In directing a verdict, the trial court relied in a major part on the Statute of *280 Frauds; that is, the appellants' failure to produce any writing obligating appellee. Appellants testified that they had deposited money in the wuis because they believed that the Gee Kung Tong guaranteed the solvency of the wuis. Under the Statute of Frauds, codified at D.C.Code § 28-3502 (1981), a contract to "answer for the debt, default, or miscarriage of another" must be in writing to be enforceable. Therefore, appellants' oral testimony alone was insufficient to establish their case on a theory of guaranty. Tauber v. Jacobson, 293 A.2d 861, 866 (D.C.1972). Appellants contended that the sentence quoted from the April 1 letter was an admission of liability sufficient to take the alleged promise to guarantee the wuis out of the Statute of Frauds under such cases as Wemhoff v. Investors Management Corp., 455 A.2d 897, 899 (D.C.1983) (admission that contract existed in answer to complaint), and Hackney v. Morelite Construction, 418 A.2d 1062, 1067 (D.C.1980) (stipulated facts sufficient to establish agreement).[7] The trial court, however, excluded the letter in toto, ruling that it was an offer of compromise and contained statements made in compromise negotiations.

It is well settled that an offer to compromise a claim is inadmissible on the issue of liability. Wayne Insulation Co. v. Hex Corp., 534 A.2d 1279 (D.C.1987); Pyne v. Jamaica Nutrition Holdings Ltd., 497 A.2d 118, 126-27 (D.C.1985), and cases cited; McCORMICK, EVIDENCE § 274 (3d ed. 1984). Furthermore, under the recent expanded view, as expressed in FED.R.EVID. 408,[8] statements made by a party during compromise negotiations should also be excluded to encourage unfettered dialogue in such negotiations, as to further the underlying policy favoring out-of-court settlement of disputes. Pyne, supra, 497 A.2d at 128; FED.R.EVID. 408 advisory committee notes; 2 J. WEINSTEIN & M. BERGER, WEINSTEIN's EVIDENCE ¶ 408[03] (1986).[9]

What constitutes an offer of compromise has generated some disagreement among the commentators. Weinstein asserts that it is "relatively simple in most cases to identify communications as overtures for settlement." 2 J. WEINSTEIN & M. BERGER, supra, ¶ 408[03], at 408-24. On the other hand, Wright & Graham set forth at length the potential difficulties in determining the issue. 23 C. WRIGHT & K. GRAHAM, FEDERAL PRACTICE AND PROCEDURES §§ 5306, 5307 (1980). Our case law seems to confirm the WRIGHT & GRAHAM view. Firestone Tire & Rubber Co. v. Hillow, 65 A.2d 338, 339 (D.C.1949) (not always easy to determine whether a statement is made by way of compromise).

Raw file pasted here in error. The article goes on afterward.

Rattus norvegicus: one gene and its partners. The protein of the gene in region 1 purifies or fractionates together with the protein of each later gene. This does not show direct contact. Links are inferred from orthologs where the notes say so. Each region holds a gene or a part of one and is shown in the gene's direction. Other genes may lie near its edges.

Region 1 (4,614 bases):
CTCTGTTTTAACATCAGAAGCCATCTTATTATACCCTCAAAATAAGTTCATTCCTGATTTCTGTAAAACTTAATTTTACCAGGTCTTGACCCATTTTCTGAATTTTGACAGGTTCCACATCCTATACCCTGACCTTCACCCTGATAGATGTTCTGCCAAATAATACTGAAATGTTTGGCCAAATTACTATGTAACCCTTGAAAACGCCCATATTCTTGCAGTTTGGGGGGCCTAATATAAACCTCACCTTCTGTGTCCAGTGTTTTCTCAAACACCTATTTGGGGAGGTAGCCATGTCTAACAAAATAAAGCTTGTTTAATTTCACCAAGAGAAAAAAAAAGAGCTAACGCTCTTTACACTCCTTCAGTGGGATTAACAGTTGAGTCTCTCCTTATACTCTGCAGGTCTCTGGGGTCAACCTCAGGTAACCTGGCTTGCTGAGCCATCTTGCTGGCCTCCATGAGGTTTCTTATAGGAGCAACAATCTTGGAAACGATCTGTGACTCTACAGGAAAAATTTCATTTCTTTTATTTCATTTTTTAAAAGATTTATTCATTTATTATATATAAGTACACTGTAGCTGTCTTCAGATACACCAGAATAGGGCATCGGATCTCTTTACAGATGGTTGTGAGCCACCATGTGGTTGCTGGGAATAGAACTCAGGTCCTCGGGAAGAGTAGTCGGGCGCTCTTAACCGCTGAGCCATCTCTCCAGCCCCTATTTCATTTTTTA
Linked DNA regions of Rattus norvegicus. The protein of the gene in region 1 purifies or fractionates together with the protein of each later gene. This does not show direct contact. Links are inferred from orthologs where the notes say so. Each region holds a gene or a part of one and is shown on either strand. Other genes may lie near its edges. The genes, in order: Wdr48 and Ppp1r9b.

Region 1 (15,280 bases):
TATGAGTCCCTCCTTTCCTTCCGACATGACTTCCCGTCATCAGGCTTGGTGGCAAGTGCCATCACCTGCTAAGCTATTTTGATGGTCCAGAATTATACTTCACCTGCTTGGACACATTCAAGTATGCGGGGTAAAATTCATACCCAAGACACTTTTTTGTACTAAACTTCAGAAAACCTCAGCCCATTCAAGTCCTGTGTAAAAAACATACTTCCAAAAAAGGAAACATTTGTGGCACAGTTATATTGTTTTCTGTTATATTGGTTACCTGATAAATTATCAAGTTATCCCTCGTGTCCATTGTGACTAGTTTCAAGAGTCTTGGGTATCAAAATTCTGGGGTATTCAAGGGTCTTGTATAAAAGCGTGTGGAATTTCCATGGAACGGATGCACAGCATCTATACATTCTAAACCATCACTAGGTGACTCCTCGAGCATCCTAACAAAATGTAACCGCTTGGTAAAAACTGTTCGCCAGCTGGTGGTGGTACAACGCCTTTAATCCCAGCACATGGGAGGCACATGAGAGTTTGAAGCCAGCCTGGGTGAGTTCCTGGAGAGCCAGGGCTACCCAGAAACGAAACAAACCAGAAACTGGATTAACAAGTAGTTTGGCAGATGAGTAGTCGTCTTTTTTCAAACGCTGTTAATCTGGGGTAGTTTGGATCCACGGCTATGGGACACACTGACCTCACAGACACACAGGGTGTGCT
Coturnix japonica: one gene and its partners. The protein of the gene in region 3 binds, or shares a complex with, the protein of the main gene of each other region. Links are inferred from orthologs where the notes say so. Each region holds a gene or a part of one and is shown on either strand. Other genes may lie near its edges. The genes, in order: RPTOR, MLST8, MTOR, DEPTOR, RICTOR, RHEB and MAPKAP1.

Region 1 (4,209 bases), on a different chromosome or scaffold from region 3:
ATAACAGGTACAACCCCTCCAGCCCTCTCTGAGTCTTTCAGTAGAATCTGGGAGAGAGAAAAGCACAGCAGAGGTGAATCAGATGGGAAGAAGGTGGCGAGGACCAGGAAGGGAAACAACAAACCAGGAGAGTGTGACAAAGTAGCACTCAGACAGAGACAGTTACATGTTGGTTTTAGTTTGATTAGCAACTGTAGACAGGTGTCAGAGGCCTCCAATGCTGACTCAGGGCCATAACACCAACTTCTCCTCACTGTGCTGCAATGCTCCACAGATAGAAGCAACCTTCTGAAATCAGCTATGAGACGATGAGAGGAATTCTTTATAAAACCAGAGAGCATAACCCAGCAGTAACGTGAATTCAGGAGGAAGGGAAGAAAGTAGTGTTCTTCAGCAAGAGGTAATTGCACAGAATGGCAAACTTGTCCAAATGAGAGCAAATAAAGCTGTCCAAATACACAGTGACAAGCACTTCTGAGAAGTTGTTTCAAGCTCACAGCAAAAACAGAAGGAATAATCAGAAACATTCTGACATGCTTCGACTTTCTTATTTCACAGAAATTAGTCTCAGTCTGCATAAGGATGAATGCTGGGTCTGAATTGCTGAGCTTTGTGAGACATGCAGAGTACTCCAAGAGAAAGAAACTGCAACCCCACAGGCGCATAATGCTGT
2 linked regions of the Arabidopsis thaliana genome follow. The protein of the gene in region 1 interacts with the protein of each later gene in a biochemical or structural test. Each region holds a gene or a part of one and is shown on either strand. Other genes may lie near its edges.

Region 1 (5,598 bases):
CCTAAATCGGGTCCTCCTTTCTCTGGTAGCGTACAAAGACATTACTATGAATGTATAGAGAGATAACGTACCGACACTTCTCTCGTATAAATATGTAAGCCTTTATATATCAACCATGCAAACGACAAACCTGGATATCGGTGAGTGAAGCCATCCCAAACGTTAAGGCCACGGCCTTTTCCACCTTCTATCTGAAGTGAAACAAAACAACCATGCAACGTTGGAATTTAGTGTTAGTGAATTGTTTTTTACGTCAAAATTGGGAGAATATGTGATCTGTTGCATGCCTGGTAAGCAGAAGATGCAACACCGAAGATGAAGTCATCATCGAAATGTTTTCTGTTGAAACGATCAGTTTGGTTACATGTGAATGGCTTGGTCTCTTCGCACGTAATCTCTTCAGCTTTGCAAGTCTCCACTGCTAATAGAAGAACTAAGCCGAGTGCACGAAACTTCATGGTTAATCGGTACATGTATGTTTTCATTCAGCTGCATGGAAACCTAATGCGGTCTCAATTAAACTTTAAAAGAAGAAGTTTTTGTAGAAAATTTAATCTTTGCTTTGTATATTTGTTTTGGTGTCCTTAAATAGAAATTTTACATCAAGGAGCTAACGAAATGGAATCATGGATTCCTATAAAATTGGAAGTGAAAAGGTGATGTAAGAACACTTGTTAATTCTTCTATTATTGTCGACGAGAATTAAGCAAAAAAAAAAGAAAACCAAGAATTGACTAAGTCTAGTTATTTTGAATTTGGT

However, for many years this court has held that an unconditional and unqualified acknowledgment of liability and promise to pay is admissible. In Firestone Tire & Rubber Co., supra, after being served with the complaint, the manager of the defendant corporation called plaintiff's attorney, *281 admitted liability and upon learning that the property had a small salvage value, agreed to secure a company draft for the net amount then claimed plus court costs. We affirmed a trial court ruling of admissibility, holding that the statement could not be construed as an offer of compromise because it was an "unconditional and unqualified acknowledgment of liability and promise to pay." Id. at 340. As McCORMICK notes:

An offer to pay an admitted claim is not privileged. There is no policy of encouraging compromises of undisputed claims. They should be paid in full. If the validity of the claim and the amount due are undisputed, an offer to pay a lesser sum in settlement or to pay in installments would accordingly be admissible.

McCORMICK, EVIDENCE, supra, § 274 at 811 (citations omitted).[10] Thus, we have held that a simple promise to pay is not an offer to compromise, Lee v. District of Columbia, 117 A.2d 922, 923 (D.C.1955), and that a letter confirming a request for reimbursement of medical expenses which was written at a time when the parties were not engaged in a dispute is neither an offer to compromise nor a compromise agreement. Crain v. Allison, 443 A.2d 558, 565-66 (D.C.1982).[11]

The substance of the inquiry is to determine, in light of the circumstances, whether the document at issue and the statements therein are made in the context of an "apparent dispute" or "apparent difference of view" as to either the validity of the claim or the amount due. 23 C. WRIGHT & K. GRAHAM, supra, § 5306, at 213.[12] Furthermore:

In determining whether the statement or conduct in question was a part of compromise negotiations, the trial judge should bear in mind that the purpose of the expanded exclusionary rule is to insure freedom of communication with respect to compromise negotiations.